Aesthetic Considerations when Photographing a Cultural Event
So we sort of talked about the aesthetic considerations, now I think we're gonna roll a video. We're here in Seattle to photograph the Sister Kate Dance Troupe, which is a local Seattle arts organization and cultural organization. And this is an example of photographing a cultural event. Now, they're not performing, they're rehearsing, but still, it's a chance to... There's a different set of skills and needs, challenges if you like, when you're photographing a cultural event. So I wanna understand, who are they? Why are they doing this? How does it fit into the local cultural scene? And then in terms of the pictures, because of the lighting conditions here, this is a good example with mobile photography of how, actually, this can be a tool with limitations. So you need to learn to work with them because the light level is low. But more importantly, or more germane to this is they will be moving. So in this case, I'm going into it thinking, I'm going to be working with blur, because my...
camera cannot freeze action in this light.
I guess, this month we just want, like, one thing. So went to the Romeo and Juliet ballet. We went to the Libra Opera thing, which I'd recommend everyone go to, it was amazing. And then we went to Seaside Jazz Festival this weekend, which was also really fun. (upbeat swing jazz music) (dancers laughing)
Sort of running with them shooting. You know, not, I know that they're going to be blurred, but that, again, that was what I was going for. (slow jazz music) We love props.
Oh, right, sorry. (dancers laughing)
Omen, actually it's the title of my next book, and it's a way of photographing that this sort of a scene really epitomizes where I'm, in some cases, very out of control, and there's movement. And I'm just looking for these sort of magic moments that I don't even see, actually. You know, as opposed to a much more precise way of photographing. (slow jazz music)
One, two, three, four, five, six, seven, eight. One, two, three, four, five, six, seven, eight.
Is that you look like you're having fun. That you look, and I'm not saying, like, you fake it, but that, again, people pick up on your energy. And if you're being weird, or you're having a good time and then it makes them, it opens the welcome mat for you that much more. (muffled speaking) (dancers laughing)
I just realized. (drowned out by talking over each other) (laughing)
Five, six, seven, eight. One, two, three, four, five, six, seven, eight. (dancers laughing) One, and hold. (dancers laughing) Still doing the comedy routine?
Yeah. (muffled speaking)
One, two, three, four, five, six, seven, eight. (stomping) One, two, three, that's four. One, two, (drowned out by stomping) (dancers laughing) (choreographer drowned out by stomping)
Which foot are we? We are doing this right before here.
Yeah, that's weird.
Yeah, it felt a little bit dippy. (laughing)
It appears that we kind of should have.
Both of those legs, right?
Yeah, so I'm gonna go, I'm gonna go five, six, seven, eight. (muffled speaking) Eight, five, six, seven, eight.
And to say that while I use an iPhone, everything we're talking about today is appropriate for Android users as well. And you know all of this, this class is not meant to be highly technical. I welcome any questions from the audience on technical stuff. But I really want this to be about opening your mind up to what the possibilities, the opportunities, and to inspire you to take your mobile camera and make pictures. (laughing) Oh. (drowned out by talking over each other) (stomping)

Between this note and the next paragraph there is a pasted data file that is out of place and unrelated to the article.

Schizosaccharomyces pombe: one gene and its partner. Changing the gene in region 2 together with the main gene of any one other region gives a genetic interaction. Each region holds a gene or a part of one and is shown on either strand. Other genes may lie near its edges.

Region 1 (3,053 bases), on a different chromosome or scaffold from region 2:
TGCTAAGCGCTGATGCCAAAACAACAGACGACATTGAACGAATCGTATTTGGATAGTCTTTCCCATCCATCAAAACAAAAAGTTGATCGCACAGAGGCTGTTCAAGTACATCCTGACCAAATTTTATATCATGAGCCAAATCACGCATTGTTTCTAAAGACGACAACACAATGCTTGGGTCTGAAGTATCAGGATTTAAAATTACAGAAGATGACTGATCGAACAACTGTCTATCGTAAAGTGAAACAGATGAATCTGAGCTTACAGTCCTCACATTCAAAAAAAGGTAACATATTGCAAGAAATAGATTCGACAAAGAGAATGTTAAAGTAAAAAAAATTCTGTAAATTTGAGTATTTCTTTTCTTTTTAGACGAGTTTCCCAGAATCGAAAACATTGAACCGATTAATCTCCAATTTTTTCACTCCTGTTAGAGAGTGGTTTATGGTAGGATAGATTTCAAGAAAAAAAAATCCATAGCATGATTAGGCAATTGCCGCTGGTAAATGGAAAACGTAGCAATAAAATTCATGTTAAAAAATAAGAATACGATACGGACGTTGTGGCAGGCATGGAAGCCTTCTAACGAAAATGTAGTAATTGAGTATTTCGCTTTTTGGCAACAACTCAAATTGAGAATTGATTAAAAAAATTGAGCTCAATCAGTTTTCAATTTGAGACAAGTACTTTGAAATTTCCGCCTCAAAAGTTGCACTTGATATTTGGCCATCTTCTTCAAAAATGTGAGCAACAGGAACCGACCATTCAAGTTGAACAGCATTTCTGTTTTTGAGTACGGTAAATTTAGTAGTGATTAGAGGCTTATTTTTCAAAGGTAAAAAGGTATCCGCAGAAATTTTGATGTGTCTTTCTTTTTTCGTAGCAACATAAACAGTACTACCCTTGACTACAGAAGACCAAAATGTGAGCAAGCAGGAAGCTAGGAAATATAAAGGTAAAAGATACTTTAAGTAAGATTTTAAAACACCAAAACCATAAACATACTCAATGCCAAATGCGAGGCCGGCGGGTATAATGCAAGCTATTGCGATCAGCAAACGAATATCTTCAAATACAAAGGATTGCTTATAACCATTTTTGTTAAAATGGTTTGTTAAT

One, two, three, four, five, six, seven, eight. One, two, three, four, five, six, seven, eight. (muffled speaking) (squealing) (laughing) Talk about one of the technical things, I use the ProCamera app, generally, to capture, because it gives you very high quality 17 meg TIFF. And there's functionalities that I really like you can trip the shutter by touching any part of the phone so there are ways that I can shoot much more freely. But when I'm in a situation like this, whoa, where there's a lot of rapid movement. And as I, I don't know if you noticed, in some cases I'm shooting almost like motor drive, well, thumb drive. Anyway, so the dance rehearsal is over, and as I suspected, the light was pretty rough. So I really tried to focus on either portraits and moments where the women were still or play with lots of movement and kind of crazy energy. Speaking of energy, one of the things I love about photography is that, in this case, I got to witness a group of women having so much fun doing what they're doing that it doesn't even matter whether they're good or bad, or it looks great or not. It's just the energy was so beautiful and it really, I got a contact high from it. Now I need to take a nap. (chuckling) So just to finish the point that when I'm shooting in a situation that's, where it's very rapid or I might be making a lot of pictures, then I'll use the in-camera, the in-phone camera. In the case of the iPhone, the camera that comes with it. Which is a great camera because that, while it still makes good quality photographs, it won't buffer. But with the ProCamera app, if I'm shooting rapidly, then it'll actually slow down because the image size is so large. So, again, with like any tool, you need to learn, as well as with the apps, what are its strengths? What are its weaknesses?